Moving Sum

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Hi to all,



The sum or average of a certain number of samples (for ex. the last 100
values received) have to be checked constantly against a threshold.



I thought of implementing this by keeping a "Moving Sum" which will work by
adding the new value and subtracting the oldest. I think that can be
implemented by adding to a register the value just arriving and subtracting
the value coming out of an 100 word deep shift register.



Now, if a longer sum has to be checked then there is a memory problem
because a lot of values have to be stored. In addition more than one "Moving
Sums" is needed so if I use the above implementation I will have in addition
to store the same data more than once (for ex. the 1000 word Shift Register
will include the 100 word S.R. data).



Any idea of how this could be implemented?



The final system will have to keep 10 moving sums with the largest being
250,000 (8-bit) values for each of the 16 independent input channels.



Help to the design problem will be appreciated and acknowledged.


Christos

__________________________________________________

Christos Zamantzas
CERN, European Organization for Nuclear Research
Div. AB/BDI/BL                         tel: +41 22 767 3409
CH-1211 Geneva 23                  fax: +41 22 767 9560
Switzerland                                 snipped-for-privacy@cern.ch
__________________________________________________



Re: Moving Sum
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Can you cheat?  That is, instead of having a 250,000 deep moving sum,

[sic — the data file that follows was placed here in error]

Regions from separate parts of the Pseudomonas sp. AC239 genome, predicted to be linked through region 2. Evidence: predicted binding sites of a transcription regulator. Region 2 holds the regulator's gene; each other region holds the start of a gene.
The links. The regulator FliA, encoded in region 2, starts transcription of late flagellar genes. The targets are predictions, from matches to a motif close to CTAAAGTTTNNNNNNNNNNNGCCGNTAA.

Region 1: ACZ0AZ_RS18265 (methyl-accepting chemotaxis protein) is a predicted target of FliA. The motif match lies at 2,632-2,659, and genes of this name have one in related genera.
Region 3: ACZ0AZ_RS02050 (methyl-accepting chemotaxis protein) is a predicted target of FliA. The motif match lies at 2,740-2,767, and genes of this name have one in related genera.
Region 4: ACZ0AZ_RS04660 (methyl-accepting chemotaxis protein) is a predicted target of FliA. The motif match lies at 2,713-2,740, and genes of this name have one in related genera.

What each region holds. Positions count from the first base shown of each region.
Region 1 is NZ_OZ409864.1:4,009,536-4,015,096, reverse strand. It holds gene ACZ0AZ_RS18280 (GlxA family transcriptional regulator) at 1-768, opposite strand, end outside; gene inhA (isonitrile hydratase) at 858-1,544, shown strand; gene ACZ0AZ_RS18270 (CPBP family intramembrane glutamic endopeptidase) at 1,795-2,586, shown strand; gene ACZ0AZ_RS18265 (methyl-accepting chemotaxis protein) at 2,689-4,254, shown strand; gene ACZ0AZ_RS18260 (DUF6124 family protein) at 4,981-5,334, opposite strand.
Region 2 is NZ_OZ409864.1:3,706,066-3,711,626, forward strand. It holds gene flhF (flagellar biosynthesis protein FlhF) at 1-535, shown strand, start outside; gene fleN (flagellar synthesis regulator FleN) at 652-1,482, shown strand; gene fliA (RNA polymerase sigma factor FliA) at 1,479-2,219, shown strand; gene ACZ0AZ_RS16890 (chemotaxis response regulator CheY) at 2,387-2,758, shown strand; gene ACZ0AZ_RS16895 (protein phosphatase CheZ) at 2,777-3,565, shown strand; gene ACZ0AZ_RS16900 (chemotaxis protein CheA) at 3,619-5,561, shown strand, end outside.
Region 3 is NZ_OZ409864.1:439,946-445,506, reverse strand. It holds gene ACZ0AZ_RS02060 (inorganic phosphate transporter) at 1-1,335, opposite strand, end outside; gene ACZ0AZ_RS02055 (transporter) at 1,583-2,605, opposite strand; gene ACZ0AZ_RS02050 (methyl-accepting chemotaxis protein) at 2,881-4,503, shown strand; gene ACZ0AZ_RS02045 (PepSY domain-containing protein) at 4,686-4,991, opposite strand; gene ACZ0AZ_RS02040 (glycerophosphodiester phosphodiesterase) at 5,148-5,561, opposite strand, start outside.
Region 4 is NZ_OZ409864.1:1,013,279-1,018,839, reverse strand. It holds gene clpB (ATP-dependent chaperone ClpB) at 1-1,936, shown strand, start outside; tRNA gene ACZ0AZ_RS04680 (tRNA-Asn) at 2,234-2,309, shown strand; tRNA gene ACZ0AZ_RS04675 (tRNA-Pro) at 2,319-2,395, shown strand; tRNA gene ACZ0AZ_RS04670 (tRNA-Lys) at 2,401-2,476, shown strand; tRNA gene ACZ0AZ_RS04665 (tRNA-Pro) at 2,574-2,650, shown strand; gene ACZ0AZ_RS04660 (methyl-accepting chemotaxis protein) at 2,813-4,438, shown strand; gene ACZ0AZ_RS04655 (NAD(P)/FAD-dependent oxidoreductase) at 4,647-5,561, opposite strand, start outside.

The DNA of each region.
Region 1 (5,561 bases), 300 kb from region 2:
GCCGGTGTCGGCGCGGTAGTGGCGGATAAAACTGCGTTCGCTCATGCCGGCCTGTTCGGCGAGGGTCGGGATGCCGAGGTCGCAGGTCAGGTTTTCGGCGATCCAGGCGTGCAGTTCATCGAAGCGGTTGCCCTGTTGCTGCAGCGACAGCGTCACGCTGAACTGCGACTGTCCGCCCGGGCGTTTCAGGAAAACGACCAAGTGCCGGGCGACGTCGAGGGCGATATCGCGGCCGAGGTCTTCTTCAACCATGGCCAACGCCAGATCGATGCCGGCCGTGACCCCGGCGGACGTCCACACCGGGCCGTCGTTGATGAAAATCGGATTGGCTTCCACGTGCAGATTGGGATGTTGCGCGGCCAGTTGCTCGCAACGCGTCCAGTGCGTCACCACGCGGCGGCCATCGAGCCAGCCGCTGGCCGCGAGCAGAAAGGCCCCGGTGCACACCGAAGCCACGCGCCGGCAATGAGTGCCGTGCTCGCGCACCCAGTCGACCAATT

have it be 250,000 deep but only at intervals of every 1000 samples?  

The other option is once you have to go off-chip for memory for the
FIFO's, the size doesn't matter much because you can easily just throw
~1GB of DRAM on the other side.
--
Nicholas C. Weaver                                 snipped-for-privacy@cs.berkeley.edu

Re: Moving Sum
Another option, if you're using Xilinx parts, is to take advantage of those
SRL16's.  In V2P parts (and I think V2) there are 2 per slice.  With 64 of
these guys cascaded together, you've got a 1-bit wide, 1024-bit long moving
sum (barrel shift down for the average).  That's 32 slices, or 8 CLB's per
bit-width, depending on the level of abstraction you like to think about.

--Josh


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Re: Moving Sum
Whoops, probably won't work in your case-- I didn't read that last
paragraph.  But the SRL's are still good for less gigantic moving sums.

--Josh
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those
moving
work
snipped-for-privacy@cs.berkeley.edu
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Re: Moving Sum


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I have thought also of this but the idea was rejected as it increases the